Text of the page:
The main engine is ready, and I push the ignition button, then steadily advance the throttle until it hits the stop. I feel a slight acceleration pushing me in my seat.Time to light the fires.I say a quick prayer I remember from childhood and push the firing button on one of the missiles. My right hand is firmly gripping on the stick to steady the rotation induced by the slightly asymmetric thrust of the rocket. 3...2...1.... I am suddenly pushed in my seat and everything rattles. Including the stick in my hand, making the attitude thrusters fire randomly. I grind my teeth and stare at the flight path predictor display, moving the stick around until the rotation is neutralized, then bringing the ship back to retrograde. After 40 seconds of sweating, praying and cussing, the missile is exhausted and the shaking stops. No time to rest, I have to do this as fast as possible, cause by now I must be falling towards the atmosphere. I fire the second missile, then the last one. My attitude thrusters are all but exhausted. The main engine is still firing at full throttle. I go outside again. By now the planet appears a little larger in my field of vision. Seems the continents parading below me are also moving slower. I unscrew the rails, all the while keeping a weary eye on the horizon, which is the best way to gauge my altitude. Fortunately the pylons appear undamaged and they should be able to retract. On second thought, maybe I should leave them out deployed. They might stabilize me a little bit and provide extra drag to slow me down faster. They have special coating to withstand hot exhaust gases in case a missile fires too soon. Maybe they won't melt during reentry. Removing the rails seems to take forever. Fortunately there's a modicum of gravity from the continuous thrust of the engine, and I am able to support myself against the open hatch. As soon as I'm done, I push the missiles away and rush back in the cockpit.

And not a moment too soon. The hazy layer that marks the atmosphere when seen from orbit has disappeared, which means I am about to enter the soup. I shut off the main engine and vent all the propellant out as a precaution. It's about to get hot. I bring the ship into an approximation of re-entry attitude - normally the computer would do that, but in my case it doesn't matter that much, I bet we won’t remain in that position for too long. I got so used to the missing thruster by now that I can maneuver without burning too much propellant, which I'm almost out of. We’re coming down hot and heavy!First, I feel a slight buffet and a rolling tendency, which I counteract with the thrusters until finally their fuel is completely exhausted.I switch to aerodynamic controls and set the right elevator and the right body flap full up, while the left body flap will be down. I hope this will slow the rolling motion due to the missing wing, or, rather, due to the asymmetric lifting force produced by the right wing. The buffeting increases and soon the horizon rolls around me so fast that sky and earth blur together. I tumble end over end and all I can do is hang on, try to hold the contents of my stomach in, and pray.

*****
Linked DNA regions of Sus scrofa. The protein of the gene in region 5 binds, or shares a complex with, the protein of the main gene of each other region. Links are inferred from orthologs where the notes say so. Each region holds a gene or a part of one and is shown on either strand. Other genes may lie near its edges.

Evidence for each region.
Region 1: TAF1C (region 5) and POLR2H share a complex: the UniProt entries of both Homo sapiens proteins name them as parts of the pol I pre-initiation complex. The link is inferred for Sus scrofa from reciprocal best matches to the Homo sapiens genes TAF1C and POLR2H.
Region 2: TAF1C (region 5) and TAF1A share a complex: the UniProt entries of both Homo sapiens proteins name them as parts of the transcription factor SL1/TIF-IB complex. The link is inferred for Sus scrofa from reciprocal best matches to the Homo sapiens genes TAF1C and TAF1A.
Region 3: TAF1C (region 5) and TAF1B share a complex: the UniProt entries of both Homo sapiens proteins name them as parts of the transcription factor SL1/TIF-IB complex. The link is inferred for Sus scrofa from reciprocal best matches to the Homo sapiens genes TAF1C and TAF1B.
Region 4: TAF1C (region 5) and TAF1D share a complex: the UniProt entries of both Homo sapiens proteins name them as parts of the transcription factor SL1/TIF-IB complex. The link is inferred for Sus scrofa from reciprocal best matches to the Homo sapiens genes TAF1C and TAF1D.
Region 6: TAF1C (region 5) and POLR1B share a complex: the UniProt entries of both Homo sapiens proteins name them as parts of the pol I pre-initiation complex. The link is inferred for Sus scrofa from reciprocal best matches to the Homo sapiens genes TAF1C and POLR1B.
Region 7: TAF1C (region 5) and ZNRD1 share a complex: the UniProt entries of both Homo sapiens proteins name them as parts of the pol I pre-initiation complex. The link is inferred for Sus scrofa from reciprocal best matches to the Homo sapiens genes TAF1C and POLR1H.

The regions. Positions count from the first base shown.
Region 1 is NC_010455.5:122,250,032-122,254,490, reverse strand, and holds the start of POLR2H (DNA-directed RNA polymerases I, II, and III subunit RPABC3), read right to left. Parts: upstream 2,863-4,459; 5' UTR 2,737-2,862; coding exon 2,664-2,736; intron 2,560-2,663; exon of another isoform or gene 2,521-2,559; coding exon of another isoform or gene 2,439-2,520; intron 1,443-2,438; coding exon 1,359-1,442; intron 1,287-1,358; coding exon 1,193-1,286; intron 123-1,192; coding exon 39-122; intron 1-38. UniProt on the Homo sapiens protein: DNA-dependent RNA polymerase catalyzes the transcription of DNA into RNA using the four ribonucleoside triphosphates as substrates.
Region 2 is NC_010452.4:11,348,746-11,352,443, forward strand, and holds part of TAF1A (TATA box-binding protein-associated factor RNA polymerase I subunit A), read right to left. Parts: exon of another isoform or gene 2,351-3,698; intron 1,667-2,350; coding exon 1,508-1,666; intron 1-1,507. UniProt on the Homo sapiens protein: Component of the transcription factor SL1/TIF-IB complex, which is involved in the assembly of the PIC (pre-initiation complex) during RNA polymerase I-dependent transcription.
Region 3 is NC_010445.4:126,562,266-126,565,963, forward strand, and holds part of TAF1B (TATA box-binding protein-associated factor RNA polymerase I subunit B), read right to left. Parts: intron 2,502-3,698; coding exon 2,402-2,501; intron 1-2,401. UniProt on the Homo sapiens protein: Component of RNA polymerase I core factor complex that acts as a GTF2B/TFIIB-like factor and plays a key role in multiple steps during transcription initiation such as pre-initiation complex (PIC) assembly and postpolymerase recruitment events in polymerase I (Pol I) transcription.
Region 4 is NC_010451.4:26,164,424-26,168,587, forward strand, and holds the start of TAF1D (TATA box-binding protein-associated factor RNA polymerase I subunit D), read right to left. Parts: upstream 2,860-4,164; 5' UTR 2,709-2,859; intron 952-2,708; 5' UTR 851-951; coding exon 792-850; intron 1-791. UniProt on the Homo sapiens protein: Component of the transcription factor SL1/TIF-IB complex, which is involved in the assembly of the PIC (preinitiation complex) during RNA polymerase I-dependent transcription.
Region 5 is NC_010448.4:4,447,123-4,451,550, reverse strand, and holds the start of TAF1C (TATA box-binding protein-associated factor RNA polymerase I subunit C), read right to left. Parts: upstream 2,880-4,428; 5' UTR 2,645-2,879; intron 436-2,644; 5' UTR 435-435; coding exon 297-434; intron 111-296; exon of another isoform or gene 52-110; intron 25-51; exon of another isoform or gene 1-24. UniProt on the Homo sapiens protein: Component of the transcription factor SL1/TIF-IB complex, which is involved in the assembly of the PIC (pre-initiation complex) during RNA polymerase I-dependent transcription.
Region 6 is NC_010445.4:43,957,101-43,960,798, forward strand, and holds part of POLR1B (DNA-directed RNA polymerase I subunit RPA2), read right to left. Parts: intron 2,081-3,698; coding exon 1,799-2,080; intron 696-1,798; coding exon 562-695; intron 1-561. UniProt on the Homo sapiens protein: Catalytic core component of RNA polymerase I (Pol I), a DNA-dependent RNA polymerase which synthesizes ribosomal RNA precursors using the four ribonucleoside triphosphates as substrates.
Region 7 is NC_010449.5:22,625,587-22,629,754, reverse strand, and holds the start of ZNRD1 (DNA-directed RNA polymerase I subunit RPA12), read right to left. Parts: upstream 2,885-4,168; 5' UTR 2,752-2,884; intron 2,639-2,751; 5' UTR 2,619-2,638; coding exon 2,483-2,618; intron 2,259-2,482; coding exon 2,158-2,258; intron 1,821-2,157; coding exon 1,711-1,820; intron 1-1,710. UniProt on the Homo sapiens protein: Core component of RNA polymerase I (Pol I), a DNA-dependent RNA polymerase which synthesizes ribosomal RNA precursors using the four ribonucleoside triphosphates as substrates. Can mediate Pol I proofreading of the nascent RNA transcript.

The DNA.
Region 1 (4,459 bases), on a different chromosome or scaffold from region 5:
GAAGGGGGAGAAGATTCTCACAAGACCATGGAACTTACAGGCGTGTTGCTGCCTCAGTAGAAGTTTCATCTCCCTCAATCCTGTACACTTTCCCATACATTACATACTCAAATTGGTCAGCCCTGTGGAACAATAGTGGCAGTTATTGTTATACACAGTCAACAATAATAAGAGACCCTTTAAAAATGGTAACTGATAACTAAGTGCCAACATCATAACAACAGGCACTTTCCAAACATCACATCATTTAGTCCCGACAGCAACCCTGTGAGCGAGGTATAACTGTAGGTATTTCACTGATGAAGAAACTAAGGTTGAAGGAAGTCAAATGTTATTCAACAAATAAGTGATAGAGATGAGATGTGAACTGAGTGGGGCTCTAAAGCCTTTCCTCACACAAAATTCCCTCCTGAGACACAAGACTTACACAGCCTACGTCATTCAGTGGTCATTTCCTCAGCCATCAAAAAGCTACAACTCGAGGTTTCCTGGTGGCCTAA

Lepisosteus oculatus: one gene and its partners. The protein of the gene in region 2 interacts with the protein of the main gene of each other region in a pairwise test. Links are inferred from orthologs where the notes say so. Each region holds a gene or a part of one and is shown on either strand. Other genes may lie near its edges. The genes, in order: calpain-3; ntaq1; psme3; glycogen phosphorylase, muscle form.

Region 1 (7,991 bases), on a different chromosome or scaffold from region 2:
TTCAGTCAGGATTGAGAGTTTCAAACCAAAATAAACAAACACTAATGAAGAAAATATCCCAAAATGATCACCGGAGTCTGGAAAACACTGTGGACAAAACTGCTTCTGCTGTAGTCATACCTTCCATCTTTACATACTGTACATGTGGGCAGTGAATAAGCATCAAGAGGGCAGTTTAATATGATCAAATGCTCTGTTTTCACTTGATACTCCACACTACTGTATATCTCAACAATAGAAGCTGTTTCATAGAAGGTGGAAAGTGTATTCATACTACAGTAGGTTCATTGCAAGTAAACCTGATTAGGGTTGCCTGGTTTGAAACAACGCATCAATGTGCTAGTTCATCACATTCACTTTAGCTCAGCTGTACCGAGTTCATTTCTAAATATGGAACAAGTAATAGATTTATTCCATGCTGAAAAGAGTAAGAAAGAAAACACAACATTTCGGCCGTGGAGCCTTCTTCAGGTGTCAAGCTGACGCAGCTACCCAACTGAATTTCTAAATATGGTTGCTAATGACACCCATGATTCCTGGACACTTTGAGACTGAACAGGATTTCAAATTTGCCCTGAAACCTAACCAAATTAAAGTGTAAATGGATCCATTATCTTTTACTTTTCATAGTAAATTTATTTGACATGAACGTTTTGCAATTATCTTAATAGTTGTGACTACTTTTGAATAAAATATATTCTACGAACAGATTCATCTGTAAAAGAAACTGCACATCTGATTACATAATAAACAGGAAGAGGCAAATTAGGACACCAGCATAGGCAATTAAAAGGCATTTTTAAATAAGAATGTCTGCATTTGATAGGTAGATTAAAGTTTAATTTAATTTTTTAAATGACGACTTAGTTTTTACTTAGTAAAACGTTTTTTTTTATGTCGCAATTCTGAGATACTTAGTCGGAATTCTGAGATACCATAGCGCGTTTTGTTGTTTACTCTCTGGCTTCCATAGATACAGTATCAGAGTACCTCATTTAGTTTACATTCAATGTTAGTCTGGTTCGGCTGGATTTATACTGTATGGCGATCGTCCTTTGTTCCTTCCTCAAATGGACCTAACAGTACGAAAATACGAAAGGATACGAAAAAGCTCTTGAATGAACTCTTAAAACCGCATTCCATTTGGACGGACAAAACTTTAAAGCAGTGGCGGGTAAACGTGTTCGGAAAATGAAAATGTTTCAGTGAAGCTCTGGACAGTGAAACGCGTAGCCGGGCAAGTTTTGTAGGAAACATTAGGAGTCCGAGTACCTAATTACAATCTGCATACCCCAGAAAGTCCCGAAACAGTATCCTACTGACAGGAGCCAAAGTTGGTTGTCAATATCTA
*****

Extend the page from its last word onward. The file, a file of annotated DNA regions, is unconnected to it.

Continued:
It starts getting warm, then hot. That's it, I've had it. I expect the ship to fall apart at any minute. But nothing happens and my altitude indicator winds down while my Mach meter has dropped below one....I made it. I deploy the drogue chute which is supposed to slow the ship down after landing.In this case, I will use it to stabilize my fall before bailing out.I feel a great yank and the sickening rolling stops. The nose is now pointing straight down and I see green under me. Before I started the engines for deorbit, I made sure I'd be over land when and if I made it into the lower atmosphere. I was moving southwest and I started my de-orbit burn over Siberia, by the arctic circle. By now I must be over Southern Europe. The air pressure in my tanks is almost zero. I pull the eject handle and, surely for the last time today, I feel the great kick in the butt only a rocket can deliver. I am out now, I clear the drogue chute and then my own chute opens and the seat falls off. I take one last look at my ship falling away from me and thank her for bringing me back alive.

I feel sadness as if I leave a dear friend behind, knowing I won’t ever see them again.I am gently floating under a beautiful clear sky, and am low enough to raise my helmet's visor and pull in a breath of fresh air. I am very lucky to do so and all I can do is be thankful that somebody's been watching out for me. What a story this will make! By now I'm low enough that I feel I have a chance with my rugged cell phone, which I carried with me in a breast pocket throughout the entire mission.I get a couple of bars and I am roaming. That makes me smile...the bill is going to be huge. I try to call my wife and let her know I'm OK. Says network is busy. I try to call my CO on his landline and I get no answer. I try to call various numbers in the states and cannot get through. What the hell is going on? Could it be... I tune in on a radio station, it's in Italian. I understand some..."Gli Extraterestri...Stati Uniti..invasione" all in a very urgent voice and that's all I need to hear. War has come home and I need to find a way to get there and defend my country and protect my family. The ground is coming up, I steer towards a pasture and I get ready to land.


Shaun said...

I'd love to see your stories in a book, with illustrations by, say Alexander Preuss.

Mihai Pruna said...

Here's how the Terran interceptor might look like: